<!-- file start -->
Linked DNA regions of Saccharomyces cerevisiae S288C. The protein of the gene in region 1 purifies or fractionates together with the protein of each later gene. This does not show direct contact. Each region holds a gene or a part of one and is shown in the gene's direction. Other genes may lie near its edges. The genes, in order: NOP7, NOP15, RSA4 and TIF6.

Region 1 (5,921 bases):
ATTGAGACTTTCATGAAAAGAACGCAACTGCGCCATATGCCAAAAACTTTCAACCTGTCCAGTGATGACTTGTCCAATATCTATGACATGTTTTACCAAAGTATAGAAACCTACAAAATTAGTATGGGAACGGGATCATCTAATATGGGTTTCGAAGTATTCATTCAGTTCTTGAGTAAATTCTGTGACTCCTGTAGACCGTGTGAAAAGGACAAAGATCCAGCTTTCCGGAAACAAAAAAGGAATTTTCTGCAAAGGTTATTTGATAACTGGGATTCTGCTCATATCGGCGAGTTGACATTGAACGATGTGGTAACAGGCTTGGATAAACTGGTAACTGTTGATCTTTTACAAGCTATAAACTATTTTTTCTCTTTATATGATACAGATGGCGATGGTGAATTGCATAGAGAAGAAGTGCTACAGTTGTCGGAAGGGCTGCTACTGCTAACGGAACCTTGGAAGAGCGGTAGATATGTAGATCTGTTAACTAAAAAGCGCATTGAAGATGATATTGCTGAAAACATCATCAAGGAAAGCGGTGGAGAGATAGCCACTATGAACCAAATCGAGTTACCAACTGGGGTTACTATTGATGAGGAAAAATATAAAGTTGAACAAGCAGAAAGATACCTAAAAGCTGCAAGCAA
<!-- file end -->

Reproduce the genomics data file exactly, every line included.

Linked DNA regions of Saccharomyces cerevisiae S288C. The protein of the gene in region 1 purifies or fractionates together with the protein of each later gene. This does not show direct contact. Each region holds a gene or a part of one and is shown in the gene's direction. Other genes may lie near its edges. The genes, in order: NOP7, NOP15, RSA4 and TIF6.

Region 1 (5,921 bases):
ATTGAGACTTTCATGAAAAGAACGCAACTGCGCCATATGCCAAAAACTTTCAACCTGTCCAGTGATGACTTGTCCAATATCTATGACATGTTTTACCAAAGTATAGAAACCTACAAAATTAGTATGGGAACGGGATCATCTAATATGGGTTTCGAAGTATTCATTCAGTTCTTGAGTAAATTCTGTGACTCCTGTAGACCGTGTGAAAAGGACAAAGATCCAGCTTTCCGGAAACAAAAAAGGAATTTTCTGCAAAGGTTATTTGATAACTGGGATTCTGCTCATATCGGCGAGTTGACATTGAACGATGTGGTAACAGGCTTGGATAAACTGGTAACTGTTGATCTTTTACAAGCTATAAACTATTTTTTCTCTTTATATGATACAGATGGCGATGGTGAATTGCATAGAGAAGAAGTGCTACAGTTGTCGGAAGGGCTGCTACTGCTAACGGAACCTTGGAAGAGCGGTAGATATGTAGATCTGTTAACTAAAAAGCGCATTGAAGATGATATTGCTGAAAACATCATCAAGGAAAGCGGTGGAGAGATAGCCACTATGAACCAAATCGAGTTACCAACTGGGGTTACTATTGATGAGGAAAAATATAAAGTTGAACAAGCAGAAAGATACCTAAAAGCTGCAAGCAA